Manny no sooner finished eating his clam chowder when the whistle blew, and he felt like an earthquake hit.
“Hey, Hal, slow this train down! I’m getting sick, but I think I can jump down, and make it outside if you just slow down!”
Manny slid off the table in a heap, and crawled to the opening at the end of the caboose.
“I’m outside, Manny. I’m not driving!” Hal answered
“Who’s driving this thing? Did we get rear ended? It’s a little better out here. At least the air is fresher.”
Hal yelled in from outside over the bump, bump, bump of the train thumping down the track. “Maybe your mother is driving. She has a lead foot.” Hal said.
“What are these holes in the floor? I smell smoke, dust, and cows. Maybe we ran over a cow. I’ll drive.”
Manny thought he took control of the situation. Little did he know what drove the train.
“There is a serious crisis up here at the station, Manny. You need to get out and hide!” Hal shouted.
Manny couldn’t imagine what Hal saw that made him shout, but he hopped off before the train stopped and ran over to the Post Office to hide. Soon he was swept off his feet and onto another train.
“Whee, whee, whee.” Manny was gone. But soon the mail sacks opened and workers began sorting the mail.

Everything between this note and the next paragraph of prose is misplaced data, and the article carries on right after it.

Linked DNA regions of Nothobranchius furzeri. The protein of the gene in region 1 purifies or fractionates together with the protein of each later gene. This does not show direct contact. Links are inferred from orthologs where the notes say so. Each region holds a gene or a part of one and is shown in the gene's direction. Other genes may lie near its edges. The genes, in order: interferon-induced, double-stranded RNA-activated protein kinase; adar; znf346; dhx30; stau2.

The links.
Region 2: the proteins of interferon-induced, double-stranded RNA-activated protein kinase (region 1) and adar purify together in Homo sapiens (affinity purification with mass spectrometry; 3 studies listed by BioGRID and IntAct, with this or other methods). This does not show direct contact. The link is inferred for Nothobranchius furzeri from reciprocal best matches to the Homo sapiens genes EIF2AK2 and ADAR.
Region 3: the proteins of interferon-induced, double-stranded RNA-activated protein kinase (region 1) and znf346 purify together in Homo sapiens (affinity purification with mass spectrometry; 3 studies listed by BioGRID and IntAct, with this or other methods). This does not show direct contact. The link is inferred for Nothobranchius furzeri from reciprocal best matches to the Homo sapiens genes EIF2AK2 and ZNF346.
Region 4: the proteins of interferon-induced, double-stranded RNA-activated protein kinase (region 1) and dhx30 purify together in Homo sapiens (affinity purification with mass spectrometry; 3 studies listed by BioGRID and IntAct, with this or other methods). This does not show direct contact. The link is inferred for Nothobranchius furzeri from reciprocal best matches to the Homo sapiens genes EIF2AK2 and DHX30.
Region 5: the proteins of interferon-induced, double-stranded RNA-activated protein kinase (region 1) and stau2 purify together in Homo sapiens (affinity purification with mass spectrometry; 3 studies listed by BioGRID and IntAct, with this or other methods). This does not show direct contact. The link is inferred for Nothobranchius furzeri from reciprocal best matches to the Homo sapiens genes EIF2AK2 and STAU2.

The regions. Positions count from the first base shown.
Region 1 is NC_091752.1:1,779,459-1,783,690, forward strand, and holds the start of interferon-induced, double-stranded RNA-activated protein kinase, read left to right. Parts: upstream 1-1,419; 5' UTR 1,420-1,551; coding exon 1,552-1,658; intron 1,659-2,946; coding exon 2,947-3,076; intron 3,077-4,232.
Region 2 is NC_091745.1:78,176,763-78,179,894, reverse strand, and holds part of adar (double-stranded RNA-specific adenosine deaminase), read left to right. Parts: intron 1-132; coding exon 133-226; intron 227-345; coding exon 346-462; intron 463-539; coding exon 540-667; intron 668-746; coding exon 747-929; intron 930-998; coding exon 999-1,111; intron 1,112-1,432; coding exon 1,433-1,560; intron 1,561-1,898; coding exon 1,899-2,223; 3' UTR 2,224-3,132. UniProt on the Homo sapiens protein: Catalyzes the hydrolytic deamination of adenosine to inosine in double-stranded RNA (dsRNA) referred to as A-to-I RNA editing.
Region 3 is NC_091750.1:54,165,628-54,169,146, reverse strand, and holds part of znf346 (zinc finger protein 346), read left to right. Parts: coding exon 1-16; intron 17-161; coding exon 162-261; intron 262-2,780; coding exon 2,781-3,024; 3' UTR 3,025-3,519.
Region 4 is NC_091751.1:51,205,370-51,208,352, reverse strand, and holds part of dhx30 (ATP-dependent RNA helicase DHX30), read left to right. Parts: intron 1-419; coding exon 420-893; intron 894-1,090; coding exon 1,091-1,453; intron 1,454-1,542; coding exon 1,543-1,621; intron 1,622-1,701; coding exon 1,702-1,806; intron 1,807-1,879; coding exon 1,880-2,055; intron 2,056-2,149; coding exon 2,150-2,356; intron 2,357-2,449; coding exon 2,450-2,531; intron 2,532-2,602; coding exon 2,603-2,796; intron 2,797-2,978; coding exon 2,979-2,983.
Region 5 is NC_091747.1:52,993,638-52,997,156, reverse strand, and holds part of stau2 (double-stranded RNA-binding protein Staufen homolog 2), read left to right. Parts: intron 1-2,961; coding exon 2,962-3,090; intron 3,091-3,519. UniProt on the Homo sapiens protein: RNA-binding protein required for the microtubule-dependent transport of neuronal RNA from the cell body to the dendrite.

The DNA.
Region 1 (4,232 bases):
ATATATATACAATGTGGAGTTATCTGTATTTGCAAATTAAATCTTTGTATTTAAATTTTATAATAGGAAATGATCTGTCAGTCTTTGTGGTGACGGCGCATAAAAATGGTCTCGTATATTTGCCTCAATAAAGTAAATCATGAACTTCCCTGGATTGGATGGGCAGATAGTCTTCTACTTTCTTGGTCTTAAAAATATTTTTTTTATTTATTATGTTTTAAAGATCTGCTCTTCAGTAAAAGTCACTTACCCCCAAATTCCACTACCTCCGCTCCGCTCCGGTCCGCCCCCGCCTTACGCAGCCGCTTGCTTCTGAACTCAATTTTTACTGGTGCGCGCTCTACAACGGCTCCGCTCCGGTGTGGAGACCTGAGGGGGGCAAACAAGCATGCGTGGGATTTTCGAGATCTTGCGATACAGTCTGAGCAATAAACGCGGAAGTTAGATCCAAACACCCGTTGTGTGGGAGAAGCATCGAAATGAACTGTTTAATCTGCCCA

The workers were busy talking, and soon went off to another area to take a break. Hal rescued Manny, and they went to find the next train departing.
This big machine let out a welcoming burp. Manny stopped to swing a minute before crawling inside.
“This is fun, Hal. You should try it.”
“Just get inside quickly, Manny. You never know when your luck will run out! You may be working on a chain gang, if you don’t get off there.” Hal threw Manny inside an engine just as the guards walked by.
“You need to move on, Sir. There’s a dangerous fugitive loose in these parts.”
“I’d better get on my way then.” Hal answered.
Manny scrambled into the seat next to the engineer. “What’s this knob?”
“What do these numbers mean?”
“You ask too many questions, Bear. You look kind of familiar. Haven’t I seen your face somewhere?”
Manny jumped onto another train as it passed by, and waved good-bye. “I just got here from California. I don’t know how you could know my face. I must look like some other bear you know.”
Manny, I’ve looked all over for you. What have you been doing all this time?
“Nothing, Mom. Just prowling around with Hal at the Railroad Museum of Pennsylvania.”